Monday, December 01, 2008

Two Important Resources

Last month, I was fortunate to be able to attend the 13th International Anti-Corruption Conference in Athens, Greece, where I learned about two important additions to our resources relevant to the issues discussed on Health Care Renewal, specifically to improving integrity and transparency to the manufacture, promotion, and use of pharmaceuticals.

The Medicines Transparency Alliance

Formed this year, this group seeks to bring "together at both the international and national levels, a diverse group of people with an interest in the pharmaceutical sector (stakeholders) to find ways to improve information flows, and increase transparency and accountability about the selection, regulation, procurement, sale, distribution and use of medicines in developing countries. By doing so, MeTA will improve how decisions are made about medicines, improve the way they are purchased and supplied, encourage innovative and responsible business practices, and increase the voice of patients and consumers." The Alliance will be focused mainly on developing countries, so that "when a country implements MeTA, it makes a commitment to progressively disclose a standard set of core data covering the quality, availability, price and promotion of medicines. This commitment also includes fully involving civil society, business and other stakeholders to work together to generate, disclose, debate and use these data to help address problems in the pharmaceutical market."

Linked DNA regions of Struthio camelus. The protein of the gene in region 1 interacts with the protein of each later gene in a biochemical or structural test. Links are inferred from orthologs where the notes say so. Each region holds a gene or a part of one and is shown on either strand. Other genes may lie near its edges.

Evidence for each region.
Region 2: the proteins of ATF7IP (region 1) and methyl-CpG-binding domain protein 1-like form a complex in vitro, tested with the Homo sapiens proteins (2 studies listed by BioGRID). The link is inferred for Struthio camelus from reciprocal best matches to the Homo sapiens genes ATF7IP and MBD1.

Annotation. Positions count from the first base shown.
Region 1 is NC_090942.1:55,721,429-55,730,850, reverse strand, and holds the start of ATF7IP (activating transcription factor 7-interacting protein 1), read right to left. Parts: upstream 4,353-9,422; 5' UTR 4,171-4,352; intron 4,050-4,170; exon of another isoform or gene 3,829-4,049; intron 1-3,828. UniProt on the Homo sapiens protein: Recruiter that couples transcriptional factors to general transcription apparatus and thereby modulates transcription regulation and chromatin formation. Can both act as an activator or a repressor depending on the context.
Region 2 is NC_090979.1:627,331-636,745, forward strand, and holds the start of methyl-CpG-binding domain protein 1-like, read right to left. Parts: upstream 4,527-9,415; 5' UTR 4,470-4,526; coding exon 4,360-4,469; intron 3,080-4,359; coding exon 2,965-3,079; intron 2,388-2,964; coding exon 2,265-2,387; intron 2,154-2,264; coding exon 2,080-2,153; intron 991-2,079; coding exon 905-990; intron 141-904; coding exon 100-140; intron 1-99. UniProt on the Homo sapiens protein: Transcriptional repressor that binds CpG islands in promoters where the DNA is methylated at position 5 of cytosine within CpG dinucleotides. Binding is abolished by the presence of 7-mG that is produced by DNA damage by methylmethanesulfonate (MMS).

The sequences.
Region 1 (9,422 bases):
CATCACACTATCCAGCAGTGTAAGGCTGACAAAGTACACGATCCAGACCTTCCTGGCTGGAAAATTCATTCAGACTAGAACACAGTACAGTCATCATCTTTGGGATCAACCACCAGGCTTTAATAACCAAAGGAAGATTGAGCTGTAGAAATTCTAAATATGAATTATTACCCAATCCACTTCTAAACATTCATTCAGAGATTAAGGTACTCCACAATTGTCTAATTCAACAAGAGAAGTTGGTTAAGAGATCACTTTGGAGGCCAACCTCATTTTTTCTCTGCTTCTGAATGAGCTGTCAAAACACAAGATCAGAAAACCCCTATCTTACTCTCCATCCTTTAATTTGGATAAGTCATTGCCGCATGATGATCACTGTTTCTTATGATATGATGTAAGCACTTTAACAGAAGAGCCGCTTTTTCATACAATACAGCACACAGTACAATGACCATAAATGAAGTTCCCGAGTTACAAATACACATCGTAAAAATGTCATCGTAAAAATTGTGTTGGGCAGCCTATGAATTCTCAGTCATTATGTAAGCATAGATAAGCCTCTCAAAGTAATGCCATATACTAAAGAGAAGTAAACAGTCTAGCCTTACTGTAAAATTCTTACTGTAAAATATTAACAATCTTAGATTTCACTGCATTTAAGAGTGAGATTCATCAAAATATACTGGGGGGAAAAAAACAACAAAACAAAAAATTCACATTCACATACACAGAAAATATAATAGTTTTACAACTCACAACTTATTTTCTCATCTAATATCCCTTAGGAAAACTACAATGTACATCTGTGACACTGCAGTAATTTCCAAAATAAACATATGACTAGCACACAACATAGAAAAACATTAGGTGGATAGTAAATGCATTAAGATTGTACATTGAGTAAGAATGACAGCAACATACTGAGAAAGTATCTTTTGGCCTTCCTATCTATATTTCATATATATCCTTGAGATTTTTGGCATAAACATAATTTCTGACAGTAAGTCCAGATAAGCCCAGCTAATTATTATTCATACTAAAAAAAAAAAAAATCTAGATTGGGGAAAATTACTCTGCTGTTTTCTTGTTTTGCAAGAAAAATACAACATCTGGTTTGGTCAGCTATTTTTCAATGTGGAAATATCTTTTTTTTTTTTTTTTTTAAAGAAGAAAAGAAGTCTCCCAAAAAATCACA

The Alliance has launched programs in Peru and Ghana, and plans to launch programs in Kyrgyzstan and Jordan.

The World Health Organization (WHO) Good Governance for Medicines Programme

This program has been in operation for several years, but seems to have a new and improved web-site. The site notes "Theft, extortion and abuse …the US$ 3 trillion-plus spent on health services worldwide each year are an obvious target for corruption. In fact, Transparency International estimates that 10 to 25 % of global public health procurement spending is siphoned off and stolen. Life-saving resources are being snatched away from the millions of people that need them most. The pharmaceutical sector, with its US$ 600 billion-plus global market value, is vulnerable to fraud." The goal of the programme "is to improve this situation. Guided by WHO’s Medicines Strategy 2004-2007 and launched in late 2004, the programme is raising awareness of abuse in the public pharmaceutical sector and promoting good governance. Its ultimate aim is to ensure that essential medicines reach people - not the black market."

If only there were also programs like this in developed countries.

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